The England and Wales Cricket Board will complete a meticulous review of what’s required to succeed in Australia in 2021 – and the opening two days at the MCG have given insight into what’s needed.
While there is an Ashes rematch on the swinging decks of England in 2019, the ECB will also have an eye towards its next trip here and what skill base its squad must have to be a chance of toppling a robust opponent at a time when home-ground advantage may never have been stronger.
ECB chief executive Tom Harrison said while the cricketing calendar was crowded, there was still opportunity to thoroughly prepare for a marquee series.
“I think it’s about understanding where the margins can be gained. Obviously, that is a complex issue with respect to our particular structure. It’s about pitches that you play on, it’s about the kind of conditions and the kinds of players that you are creating, out of your own environment,” he said on ABC radio.
“So we’ll go back and have a look at that. As I’ve said we have a thick plan in place for both white-ball and red-ball cricket, so I will go back and have a good look at it but, hopefully, come back better prepared in four years’ time.”
A prerequisite will surely be heart and resolve, something England showed in dismissing Australia for 327 on Wednesday, including claiming 7-67 from the moment Steve Smith dragged a wide delivery onto his stumps and became the maiden Test wicket of Tom Curran.
In reply, the tourists will resume day three on 2-192, with Alastair Cook unbeaten and having celebrated his 32nd Test century, and skipper Joe Root (49 not out) intent on building a big lead on a flat drop-in pitch.
Curran, after the disappointment of having David Warner dismissed off a no-ball on Boxing Day, deserved his reward but it was veteran leaders Stuart Broad and James Anderson who finally delivered in tandem.
Broad, with only five wickets through the opening three Tests, would reap four, while Anderson would finish with three and maximise reverse swing. That three Australians played on prompted the debate over whether it was more the batsman’s fault rather than canny bowling that reaped the wickets, but it did not matter.
What Broad and Anderson reinforced is how important it is that the team’s leaders show the way in a series when the spotlight is at its fiercest.
Broad said he had fallen into a “mental trap” of not wanting to concede runs in the Perth Test when he was wicketless and conceded 142 runs, but had adopted a more aggressive mindset here. He said he deserved criticism in Perth and conceded he might have been playing for his future in Melbourne.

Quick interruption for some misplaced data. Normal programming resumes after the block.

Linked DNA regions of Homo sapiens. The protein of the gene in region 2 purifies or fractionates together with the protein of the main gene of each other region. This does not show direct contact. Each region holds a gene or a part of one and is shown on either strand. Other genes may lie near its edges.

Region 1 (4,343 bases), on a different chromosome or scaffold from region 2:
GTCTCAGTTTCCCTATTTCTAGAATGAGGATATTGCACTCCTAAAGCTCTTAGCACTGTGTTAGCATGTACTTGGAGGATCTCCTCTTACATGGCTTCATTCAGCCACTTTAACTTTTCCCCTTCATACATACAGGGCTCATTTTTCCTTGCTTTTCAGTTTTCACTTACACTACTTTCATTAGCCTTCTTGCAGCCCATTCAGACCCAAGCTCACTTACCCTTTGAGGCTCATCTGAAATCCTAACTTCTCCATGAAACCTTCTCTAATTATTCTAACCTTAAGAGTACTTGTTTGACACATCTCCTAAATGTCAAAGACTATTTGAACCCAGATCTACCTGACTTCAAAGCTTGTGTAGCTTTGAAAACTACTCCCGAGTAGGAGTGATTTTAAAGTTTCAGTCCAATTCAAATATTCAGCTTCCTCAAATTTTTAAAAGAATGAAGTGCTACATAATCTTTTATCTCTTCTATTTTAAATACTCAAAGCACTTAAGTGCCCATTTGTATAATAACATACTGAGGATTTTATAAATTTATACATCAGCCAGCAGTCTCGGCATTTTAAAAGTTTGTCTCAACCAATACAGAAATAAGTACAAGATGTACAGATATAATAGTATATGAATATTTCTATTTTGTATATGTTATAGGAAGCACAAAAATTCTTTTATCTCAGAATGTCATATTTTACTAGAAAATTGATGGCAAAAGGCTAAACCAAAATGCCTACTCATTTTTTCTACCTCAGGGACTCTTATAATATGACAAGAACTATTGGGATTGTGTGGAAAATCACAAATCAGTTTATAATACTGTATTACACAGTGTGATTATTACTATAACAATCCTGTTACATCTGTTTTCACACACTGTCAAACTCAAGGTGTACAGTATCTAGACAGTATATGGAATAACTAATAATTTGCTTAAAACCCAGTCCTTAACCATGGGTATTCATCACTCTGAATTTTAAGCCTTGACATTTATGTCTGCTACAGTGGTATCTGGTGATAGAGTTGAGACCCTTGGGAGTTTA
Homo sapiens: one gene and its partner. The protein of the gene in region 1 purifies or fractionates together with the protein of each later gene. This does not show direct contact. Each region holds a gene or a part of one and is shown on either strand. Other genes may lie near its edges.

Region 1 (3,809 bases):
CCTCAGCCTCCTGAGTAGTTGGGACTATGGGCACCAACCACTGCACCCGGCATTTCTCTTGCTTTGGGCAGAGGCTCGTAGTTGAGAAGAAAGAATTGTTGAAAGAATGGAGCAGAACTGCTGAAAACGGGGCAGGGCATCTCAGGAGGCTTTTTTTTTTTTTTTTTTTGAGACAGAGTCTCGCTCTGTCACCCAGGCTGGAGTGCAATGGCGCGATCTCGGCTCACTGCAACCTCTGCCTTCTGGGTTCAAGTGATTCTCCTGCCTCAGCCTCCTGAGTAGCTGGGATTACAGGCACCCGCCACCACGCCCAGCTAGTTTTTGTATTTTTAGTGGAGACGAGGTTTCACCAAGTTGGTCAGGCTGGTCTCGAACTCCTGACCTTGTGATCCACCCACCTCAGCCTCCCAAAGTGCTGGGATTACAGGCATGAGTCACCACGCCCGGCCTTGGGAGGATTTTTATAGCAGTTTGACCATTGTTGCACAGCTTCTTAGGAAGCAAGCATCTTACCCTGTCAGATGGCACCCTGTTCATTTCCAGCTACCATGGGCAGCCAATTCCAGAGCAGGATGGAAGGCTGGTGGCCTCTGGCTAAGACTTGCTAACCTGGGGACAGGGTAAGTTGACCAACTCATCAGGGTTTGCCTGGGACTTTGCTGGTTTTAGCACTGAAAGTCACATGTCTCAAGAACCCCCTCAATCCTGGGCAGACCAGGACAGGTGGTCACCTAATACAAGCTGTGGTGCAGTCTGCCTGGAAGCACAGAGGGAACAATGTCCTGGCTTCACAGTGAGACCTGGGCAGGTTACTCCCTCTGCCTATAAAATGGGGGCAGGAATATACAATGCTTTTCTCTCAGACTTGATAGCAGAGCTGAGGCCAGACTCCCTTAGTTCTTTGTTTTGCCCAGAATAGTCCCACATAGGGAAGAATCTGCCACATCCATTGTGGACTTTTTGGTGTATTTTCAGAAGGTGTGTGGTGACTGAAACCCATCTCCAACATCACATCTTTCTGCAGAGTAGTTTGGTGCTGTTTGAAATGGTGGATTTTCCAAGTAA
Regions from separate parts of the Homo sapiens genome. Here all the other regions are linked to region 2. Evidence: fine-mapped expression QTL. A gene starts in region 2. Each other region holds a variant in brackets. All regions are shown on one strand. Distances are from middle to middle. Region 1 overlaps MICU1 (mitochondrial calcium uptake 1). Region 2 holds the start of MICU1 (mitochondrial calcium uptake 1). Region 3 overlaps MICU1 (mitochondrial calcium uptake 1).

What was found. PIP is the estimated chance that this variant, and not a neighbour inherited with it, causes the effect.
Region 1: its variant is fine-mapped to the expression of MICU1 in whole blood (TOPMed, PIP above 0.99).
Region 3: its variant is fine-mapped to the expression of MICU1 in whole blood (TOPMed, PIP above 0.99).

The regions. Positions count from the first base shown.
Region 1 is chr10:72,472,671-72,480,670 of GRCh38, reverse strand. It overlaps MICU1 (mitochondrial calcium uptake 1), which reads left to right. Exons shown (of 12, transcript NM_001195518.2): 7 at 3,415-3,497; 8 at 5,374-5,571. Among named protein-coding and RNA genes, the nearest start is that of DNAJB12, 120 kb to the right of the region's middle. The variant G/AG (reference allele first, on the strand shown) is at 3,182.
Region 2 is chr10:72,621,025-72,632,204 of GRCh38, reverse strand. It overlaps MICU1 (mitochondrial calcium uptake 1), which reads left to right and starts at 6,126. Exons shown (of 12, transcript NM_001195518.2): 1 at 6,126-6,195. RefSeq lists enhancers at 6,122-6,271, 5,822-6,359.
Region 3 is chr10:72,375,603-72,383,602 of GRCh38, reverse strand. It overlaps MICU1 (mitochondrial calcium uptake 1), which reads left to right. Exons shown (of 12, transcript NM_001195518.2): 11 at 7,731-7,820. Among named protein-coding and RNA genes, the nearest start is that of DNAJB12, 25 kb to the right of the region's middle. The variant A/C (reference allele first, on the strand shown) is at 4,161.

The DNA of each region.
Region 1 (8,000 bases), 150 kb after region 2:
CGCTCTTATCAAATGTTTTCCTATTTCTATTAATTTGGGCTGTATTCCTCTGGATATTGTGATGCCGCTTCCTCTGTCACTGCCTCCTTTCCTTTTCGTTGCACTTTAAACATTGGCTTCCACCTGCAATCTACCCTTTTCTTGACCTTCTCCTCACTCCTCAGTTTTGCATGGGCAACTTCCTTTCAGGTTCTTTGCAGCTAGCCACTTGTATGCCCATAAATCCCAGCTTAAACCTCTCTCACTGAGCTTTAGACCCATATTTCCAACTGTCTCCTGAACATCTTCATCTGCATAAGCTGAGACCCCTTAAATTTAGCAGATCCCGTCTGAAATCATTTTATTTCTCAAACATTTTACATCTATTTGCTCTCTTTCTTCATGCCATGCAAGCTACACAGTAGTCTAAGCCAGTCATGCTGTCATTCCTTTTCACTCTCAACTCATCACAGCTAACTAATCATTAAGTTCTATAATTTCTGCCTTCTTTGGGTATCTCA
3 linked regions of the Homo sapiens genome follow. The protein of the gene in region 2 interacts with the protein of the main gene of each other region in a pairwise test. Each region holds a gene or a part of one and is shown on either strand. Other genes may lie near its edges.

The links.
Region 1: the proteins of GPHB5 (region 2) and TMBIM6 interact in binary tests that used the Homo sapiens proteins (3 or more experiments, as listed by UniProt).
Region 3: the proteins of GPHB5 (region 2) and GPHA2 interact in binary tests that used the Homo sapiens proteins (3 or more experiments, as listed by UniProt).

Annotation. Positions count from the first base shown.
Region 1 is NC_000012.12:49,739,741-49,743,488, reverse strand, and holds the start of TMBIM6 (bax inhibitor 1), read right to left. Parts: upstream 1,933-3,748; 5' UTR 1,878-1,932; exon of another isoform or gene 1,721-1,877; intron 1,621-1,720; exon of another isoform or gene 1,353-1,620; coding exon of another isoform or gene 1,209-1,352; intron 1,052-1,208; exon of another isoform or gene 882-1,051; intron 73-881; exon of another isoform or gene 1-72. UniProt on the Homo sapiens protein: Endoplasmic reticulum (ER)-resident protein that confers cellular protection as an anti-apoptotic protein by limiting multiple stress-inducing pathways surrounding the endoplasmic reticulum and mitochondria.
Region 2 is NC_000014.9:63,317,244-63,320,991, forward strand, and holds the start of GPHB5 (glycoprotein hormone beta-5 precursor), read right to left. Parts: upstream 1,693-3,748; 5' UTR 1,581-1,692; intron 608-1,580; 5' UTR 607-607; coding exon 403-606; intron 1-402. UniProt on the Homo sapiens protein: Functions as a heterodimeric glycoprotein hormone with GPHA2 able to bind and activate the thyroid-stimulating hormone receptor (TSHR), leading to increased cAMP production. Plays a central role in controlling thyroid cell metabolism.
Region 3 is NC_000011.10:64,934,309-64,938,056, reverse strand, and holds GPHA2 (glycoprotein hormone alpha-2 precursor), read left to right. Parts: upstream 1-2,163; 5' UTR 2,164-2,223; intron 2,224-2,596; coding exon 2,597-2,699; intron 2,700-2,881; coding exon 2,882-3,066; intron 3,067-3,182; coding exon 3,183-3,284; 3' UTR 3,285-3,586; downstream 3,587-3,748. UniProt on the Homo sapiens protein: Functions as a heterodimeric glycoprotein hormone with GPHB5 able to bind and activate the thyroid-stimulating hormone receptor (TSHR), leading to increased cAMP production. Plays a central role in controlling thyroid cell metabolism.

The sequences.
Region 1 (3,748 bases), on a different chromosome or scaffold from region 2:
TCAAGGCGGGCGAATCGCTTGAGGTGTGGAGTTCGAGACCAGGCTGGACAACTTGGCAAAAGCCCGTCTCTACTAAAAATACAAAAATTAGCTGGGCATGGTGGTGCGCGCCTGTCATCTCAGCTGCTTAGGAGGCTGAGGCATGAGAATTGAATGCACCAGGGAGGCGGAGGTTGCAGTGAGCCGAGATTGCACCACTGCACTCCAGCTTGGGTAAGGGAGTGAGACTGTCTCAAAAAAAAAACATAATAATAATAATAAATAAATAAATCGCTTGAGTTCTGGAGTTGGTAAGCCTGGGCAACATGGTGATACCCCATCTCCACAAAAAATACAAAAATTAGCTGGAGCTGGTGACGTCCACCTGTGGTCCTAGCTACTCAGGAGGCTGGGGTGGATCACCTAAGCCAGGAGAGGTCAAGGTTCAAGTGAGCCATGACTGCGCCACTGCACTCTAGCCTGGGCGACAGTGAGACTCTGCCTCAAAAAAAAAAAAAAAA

“I have worked incredibly hard this week physically and mentally. I did some work on a few days off looking at certain things and then running hard in the nets trying to get a feeling of that rhythm back. Today, we got lucky with a couple of chop-ons and a couple of wickets Australia were probably disappointed with but we were delighted with,” Broad said.
“It’s been a pretty tough couple of weeks really but it makes playing and taking wickets very rewarding.”
Cook and Root then got in on the act with an undefeated century stand. Cook, profiting from a life on 66 when dropped by Smith at slip, broke out from his tour-long funk to deliver an innings neither he nor the 67,882 fans on hand will forget in a hurry.
This was Cook at his best, with sublime cover and straight drives and pull shots. The absence of Mitchell Starc was felt and Pat Cummins was ill, sleeping through the entire tea break, but Cook scored more on this day than he had in the previous three Tests combined. Had England’s greatest Test run-scorer found touch earlier in the series, the summer could have taken on a different complexion.
“I think every time you step on the field you are pretty much playing for your career really – that’s the pressure of international cricket,” Broad said.
“You never know how things will go – you just need to focus on making sure that your mindset is right, your work ethic is right, you are doing everything you can to be at your best.
“It shows a huge amount of character to be under that scrutiny and pressure and come out and deliver any sort of performance, let alone a hundred like Cooky has just done.”
Regardless of the result in Melbourne, there will be much for the ECB to discuss.
A lack of a pure speedster has been one reason given for the tourists’ troubles, for it’s meant they cannot consistently attack with the short ball in a bid to at least unsettle their opponents. Australia, with three pure quicks in Josh Hazlewood, Cummins and, for the opening three Tests, Starc, have been able to trouble batsmen through swing and seam when pitching up and also through intimidating short-pitched deliveries.
“Australia have been very good here. You look at most of the [Ashes] series – a lot of the home teams have won. Since ’05, we have won at home,” Broad said.
Harrison said the ceding of the Ashes urn had been “hugely disappointing”, with Root’s team unable to dominate the key moments.
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